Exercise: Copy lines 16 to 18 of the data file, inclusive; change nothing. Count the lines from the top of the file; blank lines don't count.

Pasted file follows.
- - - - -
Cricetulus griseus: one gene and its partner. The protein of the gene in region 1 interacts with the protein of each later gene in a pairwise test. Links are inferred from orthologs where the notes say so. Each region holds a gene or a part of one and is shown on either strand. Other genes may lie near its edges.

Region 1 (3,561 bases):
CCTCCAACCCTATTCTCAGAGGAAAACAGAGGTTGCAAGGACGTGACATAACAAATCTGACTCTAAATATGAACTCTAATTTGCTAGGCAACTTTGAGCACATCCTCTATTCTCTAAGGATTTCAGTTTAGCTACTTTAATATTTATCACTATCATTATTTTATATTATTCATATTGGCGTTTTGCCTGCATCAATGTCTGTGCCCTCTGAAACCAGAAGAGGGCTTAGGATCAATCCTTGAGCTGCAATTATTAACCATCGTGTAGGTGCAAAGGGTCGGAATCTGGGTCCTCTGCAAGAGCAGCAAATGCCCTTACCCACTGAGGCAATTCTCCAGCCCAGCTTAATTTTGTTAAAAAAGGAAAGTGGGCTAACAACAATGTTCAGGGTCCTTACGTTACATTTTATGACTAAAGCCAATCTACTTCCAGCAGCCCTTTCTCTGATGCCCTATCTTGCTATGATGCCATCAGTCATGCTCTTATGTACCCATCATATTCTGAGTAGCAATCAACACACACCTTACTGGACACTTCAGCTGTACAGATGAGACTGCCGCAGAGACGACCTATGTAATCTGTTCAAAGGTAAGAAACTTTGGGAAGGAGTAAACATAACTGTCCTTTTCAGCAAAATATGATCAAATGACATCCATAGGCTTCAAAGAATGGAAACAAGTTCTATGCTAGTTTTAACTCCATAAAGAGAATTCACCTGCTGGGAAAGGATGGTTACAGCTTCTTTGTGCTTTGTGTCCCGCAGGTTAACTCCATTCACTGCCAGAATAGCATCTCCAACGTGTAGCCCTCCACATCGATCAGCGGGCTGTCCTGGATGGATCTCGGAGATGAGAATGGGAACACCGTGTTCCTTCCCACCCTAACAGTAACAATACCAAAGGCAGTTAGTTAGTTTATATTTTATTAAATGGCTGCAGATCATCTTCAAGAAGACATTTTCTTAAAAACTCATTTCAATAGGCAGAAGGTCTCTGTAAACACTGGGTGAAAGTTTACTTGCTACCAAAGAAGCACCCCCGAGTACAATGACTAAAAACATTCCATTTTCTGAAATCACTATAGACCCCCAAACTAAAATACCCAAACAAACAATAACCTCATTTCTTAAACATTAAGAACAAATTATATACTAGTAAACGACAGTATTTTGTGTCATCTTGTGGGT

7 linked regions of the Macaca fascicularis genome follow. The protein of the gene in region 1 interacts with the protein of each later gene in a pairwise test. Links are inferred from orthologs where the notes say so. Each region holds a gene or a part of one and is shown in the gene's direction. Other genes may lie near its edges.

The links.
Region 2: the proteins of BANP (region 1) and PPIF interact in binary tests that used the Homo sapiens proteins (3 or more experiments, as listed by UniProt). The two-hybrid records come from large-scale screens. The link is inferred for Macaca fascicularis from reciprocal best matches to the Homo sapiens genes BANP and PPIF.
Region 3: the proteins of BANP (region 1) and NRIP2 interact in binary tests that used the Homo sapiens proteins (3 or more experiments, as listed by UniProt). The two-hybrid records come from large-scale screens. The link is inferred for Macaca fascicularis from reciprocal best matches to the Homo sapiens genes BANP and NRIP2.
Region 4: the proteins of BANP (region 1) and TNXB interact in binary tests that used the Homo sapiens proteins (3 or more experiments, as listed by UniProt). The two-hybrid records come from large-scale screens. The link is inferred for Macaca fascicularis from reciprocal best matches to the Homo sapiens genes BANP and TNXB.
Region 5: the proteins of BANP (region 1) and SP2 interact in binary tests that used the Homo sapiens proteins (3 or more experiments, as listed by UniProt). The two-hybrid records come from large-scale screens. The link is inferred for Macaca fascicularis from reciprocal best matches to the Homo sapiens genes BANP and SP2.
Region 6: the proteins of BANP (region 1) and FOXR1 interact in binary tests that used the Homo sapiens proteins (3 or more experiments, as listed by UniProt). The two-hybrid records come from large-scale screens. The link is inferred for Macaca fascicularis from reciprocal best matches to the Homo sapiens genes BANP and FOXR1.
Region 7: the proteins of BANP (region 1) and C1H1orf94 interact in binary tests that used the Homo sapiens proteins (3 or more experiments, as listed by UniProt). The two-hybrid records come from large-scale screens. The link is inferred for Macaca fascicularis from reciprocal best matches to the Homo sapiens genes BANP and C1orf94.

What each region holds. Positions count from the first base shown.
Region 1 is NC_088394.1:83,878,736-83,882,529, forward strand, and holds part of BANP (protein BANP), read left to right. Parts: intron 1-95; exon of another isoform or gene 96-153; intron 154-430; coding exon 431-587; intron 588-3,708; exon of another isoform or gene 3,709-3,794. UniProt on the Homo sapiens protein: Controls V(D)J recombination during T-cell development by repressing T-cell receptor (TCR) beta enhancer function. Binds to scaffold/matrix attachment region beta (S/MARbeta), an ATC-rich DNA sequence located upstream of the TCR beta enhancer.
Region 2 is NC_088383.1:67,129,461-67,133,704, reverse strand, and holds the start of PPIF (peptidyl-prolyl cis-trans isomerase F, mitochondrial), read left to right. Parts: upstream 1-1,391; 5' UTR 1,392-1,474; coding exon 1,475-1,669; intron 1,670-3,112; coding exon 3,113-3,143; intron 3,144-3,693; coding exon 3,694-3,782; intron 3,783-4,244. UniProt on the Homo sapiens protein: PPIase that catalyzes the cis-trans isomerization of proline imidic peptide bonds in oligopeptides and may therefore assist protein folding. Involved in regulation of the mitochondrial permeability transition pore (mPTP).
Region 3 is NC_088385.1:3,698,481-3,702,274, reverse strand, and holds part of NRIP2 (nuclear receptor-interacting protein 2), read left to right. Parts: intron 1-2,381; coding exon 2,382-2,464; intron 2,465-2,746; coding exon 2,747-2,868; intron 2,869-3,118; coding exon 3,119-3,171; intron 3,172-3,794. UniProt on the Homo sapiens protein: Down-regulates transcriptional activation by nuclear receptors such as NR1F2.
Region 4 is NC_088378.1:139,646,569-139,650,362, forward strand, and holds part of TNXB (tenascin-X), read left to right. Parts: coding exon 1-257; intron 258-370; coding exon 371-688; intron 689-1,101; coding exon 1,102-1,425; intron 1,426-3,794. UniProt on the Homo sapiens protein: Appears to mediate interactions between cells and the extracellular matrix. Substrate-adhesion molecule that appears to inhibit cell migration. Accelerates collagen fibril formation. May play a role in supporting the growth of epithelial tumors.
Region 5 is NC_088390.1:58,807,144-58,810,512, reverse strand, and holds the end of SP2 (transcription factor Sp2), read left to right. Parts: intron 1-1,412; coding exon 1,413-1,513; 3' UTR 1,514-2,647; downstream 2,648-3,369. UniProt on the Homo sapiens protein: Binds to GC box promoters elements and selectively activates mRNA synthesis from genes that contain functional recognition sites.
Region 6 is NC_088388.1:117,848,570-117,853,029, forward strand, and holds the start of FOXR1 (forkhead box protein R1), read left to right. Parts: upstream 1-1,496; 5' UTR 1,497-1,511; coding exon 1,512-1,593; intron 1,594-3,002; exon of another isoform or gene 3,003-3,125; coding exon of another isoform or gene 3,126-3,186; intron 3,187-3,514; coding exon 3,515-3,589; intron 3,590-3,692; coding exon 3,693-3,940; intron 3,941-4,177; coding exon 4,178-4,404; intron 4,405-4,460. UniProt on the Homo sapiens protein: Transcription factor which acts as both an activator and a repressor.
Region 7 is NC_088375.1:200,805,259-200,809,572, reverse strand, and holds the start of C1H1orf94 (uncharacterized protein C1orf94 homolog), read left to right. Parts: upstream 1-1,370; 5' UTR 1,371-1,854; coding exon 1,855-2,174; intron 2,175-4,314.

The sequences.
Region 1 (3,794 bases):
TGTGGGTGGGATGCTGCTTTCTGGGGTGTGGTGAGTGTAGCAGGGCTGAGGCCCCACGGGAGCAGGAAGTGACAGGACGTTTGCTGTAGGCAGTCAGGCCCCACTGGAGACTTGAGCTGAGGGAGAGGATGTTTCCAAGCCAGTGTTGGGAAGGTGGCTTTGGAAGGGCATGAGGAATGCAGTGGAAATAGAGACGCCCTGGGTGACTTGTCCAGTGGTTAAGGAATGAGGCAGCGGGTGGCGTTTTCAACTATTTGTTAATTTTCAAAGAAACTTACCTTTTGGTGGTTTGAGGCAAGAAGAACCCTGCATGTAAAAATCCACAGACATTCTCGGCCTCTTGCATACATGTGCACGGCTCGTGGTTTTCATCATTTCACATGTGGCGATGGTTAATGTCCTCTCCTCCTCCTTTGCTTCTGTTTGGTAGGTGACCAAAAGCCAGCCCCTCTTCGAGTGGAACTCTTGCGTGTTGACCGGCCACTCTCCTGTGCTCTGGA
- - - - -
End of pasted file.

Region 4 is NC_088378.1:139,646,569-139,650,362, forward strand, and holds part of TNXB (tenascin-X), read left to right. Parts: coding exon 1-257; intron 258-370; coding exon 371-688; intron 689-1,101; coding exon 1,102-1,425; intron 1,426-3,794. UniProt on the Homo sapiens protein: Appears to mediate interactions between cells and the extracellular matrix. Substrate-adhesion molecule that appears to inhibit cell migration. Accelerates collagen fibril formation. May play a role in supporting the growth of epithelial tumors.
Region 5 is NC_088390.1:58,807,144-58,810,512, reverse strand, and holds the end of SP2 (transcription factor Sp2), read left to right. Parts: intron 1-1,412; coding exon 1,413-1,513; 3' UTR 1,514-2,647; downstream 2,648-3,369. UniProt on the Homo sapiens protein: Binds to GC box promoters elements and selectively activates mRNA synthesis from genes that contain functional recognition sites.
Region 6 is NC_088388.1:117,848,570-117,853,029, forward strand, and holds the start of FOXR1 (forkhead box protein R1), read left to right. Parts: upstream 1-1,496; 5' UTR 1,497-1,511; coding exon 1,512-1,593; intron 1,594-3,002; exon of another isoform or gene 3,003-3,125; coding exon of another isoform or gene 3,126-3,186; intron 3,187-3,514; coding exon 3,515-3,589; intron 3,590-3,692; coding exon 3,693-3,940; intron 3,941-4,177; coding exon 4,178-4,404; intron 4,405-4,460. UniProt on the Homo sapiens protein: Transcription factor which acts as both an activator and a repressor.